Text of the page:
Vanilla Fig Scones

By • November 5, 2012 • 26 Comments

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Author Notes: I had this whole plan to make vanilla bean budinos (because the best vanilla, I think, tends to be vanilla in creamy format) with some sort of ginger-citrus curd, maybe like fruit on the bottom. But, then this weekend when I finally had time to futz in the kitchen, the only thing I wanted to make or eat was scones. Obscenely huge, craggy scones (I get as picky about my scone texture as I do about muffins), preferably with figs in them, and vanilla. So I made that instead, adapting Joanne Chang's fabulous recipe for scones. And they were delicious! As good as budinos? Who knows. But,they hit the spot.fiveandspice

Food52 Review: Delightful. These are rich without being heavy, crunchy, and with a delicate bite. The moist mission figs provide a nice contrast. A note for future bakers: my batch baked for exactly 30 minutes. Also, be sure to use cold ingredients when you make the dough -- it'll make a big difference. I had one of these for breakfast and froze the rest to enjoy another time!Carolyn Z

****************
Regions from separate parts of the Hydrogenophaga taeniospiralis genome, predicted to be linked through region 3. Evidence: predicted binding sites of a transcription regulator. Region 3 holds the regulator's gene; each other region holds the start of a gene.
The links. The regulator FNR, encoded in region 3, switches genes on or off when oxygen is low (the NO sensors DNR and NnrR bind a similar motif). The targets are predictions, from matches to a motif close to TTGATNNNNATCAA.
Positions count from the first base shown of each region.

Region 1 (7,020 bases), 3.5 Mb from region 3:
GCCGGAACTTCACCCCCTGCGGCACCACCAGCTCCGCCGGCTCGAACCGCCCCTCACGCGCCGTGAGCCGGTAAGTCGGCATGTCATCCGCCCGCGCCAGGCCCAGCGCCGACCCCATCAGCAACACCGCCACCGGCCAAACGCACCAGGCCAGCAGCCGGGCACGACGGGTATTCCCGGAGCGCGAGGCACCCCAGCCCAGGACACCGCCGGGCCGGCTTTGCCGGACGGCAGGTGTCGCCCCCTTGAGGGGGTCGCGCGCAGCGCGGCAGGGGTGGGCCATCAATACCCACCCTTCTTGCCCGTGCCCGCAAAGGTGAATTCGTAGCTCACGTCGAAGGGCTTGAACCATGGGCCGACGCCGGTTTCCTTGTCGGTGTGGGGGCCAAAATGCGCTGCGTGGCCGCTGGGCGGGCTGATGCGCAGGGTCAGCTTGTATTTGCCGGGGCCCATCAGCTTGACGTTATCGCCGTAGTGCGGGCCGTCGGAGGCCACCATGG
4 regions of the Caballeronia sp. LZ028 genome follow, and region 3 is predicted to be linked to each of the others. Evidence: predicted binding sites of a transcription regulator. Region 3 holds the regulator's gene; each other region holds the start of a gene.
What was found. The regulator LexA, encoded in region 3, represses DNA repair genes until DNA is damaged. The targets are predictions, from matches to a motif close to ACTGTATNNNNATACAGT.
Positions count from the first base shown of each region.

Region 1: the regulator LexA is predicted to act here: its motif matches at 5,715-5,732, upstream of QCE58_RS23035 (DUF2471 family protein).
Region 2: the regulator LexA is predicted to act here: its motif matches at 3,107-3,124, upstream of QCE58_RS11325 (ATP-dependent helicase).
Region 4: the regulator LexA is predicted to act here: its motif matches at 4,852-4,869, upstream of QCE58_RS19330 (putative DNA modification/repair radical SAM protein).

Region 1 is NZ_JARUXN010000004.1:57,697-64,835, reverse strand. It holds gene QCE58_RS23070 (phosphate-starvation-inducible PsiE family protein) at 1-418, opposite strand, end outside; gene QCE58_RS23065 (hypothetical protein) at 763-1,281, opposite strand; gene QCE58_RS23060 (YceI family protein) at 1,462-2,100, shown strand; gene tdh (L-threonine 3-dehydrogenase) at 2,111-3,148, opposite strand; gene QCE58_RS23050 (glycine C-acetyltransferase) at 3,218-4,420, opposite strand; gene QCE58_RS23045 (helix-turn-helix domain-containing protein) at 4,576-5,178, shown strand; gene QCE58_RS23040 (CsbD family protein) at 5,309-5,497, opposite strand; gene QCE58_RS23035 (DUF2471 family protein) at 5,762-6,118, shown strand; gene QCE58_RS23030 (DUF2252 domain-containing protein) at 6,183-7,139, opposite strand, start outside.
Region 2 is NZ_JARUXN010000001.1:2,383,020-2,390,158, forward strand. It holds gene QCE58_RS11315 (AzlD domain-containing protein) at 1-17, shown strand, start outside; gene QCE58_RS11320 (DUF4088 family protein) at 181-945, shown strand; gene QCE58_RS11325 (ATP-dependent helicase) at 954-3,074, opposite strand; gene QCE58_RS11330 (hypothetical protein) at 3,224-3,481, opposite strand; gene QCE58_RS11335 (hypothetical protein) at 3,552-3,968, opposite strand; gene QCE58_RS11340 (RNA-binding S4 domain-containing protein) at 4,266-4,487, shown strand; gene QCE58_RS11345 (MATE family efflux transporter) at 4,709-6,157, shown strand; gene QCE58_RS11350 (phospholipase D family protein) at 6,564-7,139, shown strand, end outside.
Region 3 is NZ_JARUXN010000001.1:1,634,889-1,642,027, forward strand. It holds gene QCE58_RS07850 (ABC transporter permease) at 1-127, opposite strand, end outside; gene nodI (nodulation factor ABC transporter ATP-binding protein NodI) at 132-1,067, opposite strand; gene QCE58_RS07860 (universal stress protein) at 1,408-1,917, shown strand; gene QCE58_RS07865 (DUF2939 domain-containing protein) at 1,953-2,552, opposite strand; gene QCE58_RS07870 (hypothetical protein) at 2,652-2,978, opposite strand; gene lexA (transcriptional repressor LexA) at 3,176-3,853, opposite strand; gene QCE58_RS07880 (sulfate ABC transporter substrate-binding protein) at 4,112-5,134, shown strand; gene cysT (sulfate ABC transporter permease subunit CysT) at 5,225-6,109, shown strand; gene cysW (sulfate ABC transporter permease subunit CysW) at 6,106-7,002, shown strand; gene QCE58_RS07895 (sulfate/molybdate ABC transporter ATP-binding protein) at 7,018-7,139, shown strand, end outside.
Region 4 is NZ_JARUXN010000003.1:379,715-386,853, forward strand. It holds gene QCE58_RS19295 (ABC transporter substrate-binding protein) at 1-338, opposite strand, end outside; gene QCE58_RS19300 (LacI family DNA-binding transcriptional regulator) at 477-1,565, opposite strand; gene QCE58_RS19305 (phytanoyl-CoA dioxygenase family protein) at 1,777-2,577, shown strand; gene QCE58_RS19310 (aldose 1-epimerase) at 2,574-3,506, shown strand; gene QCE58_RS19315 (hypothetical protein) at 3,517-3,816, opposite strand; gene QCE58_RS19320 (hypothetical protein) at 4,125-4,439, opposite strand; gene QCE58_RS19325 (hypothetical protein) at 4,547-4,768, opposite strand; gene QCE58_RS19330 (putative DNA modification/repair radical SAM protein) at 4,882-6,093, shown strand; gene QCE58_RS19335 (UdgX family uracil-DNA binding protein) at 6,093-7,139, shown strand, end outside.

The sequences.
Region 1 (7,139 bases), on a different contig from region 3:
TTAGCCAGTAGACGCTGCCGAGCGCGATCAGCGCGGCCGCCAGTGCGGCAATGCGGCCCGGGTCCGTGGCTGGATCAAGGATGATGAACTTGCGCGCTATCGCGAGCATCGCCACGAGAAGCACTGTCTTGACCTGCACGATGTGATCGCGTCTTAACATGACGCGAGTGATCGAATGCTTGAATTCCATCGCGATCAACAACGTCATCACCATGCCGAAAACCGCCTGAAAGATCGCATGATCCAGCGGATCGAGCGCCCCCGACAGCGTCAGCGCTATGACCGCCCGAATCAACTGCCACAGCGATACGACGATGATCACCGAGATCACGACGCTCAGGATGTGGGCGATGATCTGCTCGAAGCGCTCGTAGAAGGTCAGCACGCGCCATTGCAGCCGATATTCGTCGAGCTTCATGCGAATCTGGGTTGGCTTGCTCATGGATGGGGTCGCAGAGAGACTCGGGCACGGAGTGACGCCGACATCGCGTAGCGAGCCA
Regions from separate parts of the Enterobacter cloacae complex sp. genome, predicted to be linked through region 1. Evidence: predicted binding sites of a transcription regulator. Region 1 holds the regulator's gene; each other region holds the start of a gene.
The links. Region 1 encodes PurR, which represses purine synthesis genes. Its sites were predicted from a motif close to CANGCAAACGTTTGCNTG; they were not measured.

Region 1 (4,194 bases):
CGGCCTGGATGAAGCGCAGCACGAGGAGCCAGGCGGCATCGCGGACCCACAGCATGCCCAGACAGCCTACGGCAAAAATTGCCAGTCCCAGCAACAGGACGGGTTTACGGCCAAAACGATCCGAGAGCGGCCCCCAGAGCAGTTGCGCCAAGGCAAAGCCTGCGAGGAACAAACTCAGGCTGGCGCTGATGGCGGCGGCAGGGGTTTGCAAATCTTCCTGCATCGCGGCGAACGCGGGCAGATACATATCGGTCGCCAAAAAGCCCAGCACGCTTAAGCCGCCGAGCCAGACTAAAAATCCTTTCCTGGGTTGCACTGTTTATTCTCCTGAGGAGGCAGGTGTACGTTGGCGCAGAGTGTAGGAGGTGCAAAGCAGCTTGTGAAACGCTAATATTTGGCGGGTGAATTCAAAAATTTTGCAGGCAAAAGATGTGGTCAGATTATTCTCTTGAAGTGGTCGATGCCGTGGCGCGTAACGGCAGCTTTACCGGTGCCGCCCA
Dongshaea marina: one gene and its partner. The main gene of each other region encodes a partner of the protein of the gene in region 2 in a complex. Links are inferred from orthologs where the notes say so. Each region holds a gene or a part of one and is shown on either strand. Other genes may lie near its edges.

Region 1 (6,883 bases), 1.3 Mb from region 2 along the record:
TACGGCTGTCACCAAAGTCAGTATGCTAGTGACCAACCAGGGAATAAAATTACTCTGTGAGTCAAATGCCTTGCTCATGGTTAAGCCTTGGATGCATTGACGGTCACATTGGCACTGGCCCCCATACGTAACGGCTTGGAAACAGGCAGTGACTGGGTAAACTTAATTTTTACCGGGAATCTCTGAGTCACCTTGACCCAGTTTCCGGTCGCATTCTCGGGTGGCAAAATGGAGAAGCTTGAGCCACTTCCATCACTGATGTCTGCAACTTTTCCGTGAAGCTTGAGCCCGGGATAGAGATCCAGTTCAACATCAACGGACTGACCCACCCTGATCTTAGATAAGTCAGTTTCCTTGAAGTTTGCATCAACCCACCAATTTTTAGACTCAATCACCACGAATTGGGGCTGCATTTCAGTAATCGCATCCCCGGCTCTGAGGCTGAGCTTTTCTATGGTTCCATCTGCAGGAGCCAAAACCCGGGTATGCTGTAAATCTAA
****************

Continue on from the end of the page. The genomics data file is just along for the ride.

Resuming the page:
Makes 8 kind of ridiculously large scones

  • 2 3/4 cups all-purpose flour
  • 1 1/2 teaspoons baking powder
  • 1/2 teaspoon baking soda
  • 1/4 teaspoon salt
  • 1/3 cup plus 2 tablespoons raw cane sugar
  • 1 whole vanilla bean
  • 1/2 cup chopped dried figs
  • 1/4 cup bourbon (optional)
  • 1/2 cup chilled salted butter cut into small chunks
  • 1/2 cup heavy cream
  • 1/2 cup chilled crème fraîche
  • 2 large eggs
  • 2 tablespoons milk
  1. The day before (or several days before) making the scones, split open your vanilla bean. Scrape out the seeds and use your fingers to blend them into the sugar. Then, add the pod to the sugar, put it all into an airtight container, and let it hang out until you're ready to bake. Remove the pod before baking (you can add it to some other sugar though to make that sugar vanilla-y for future use).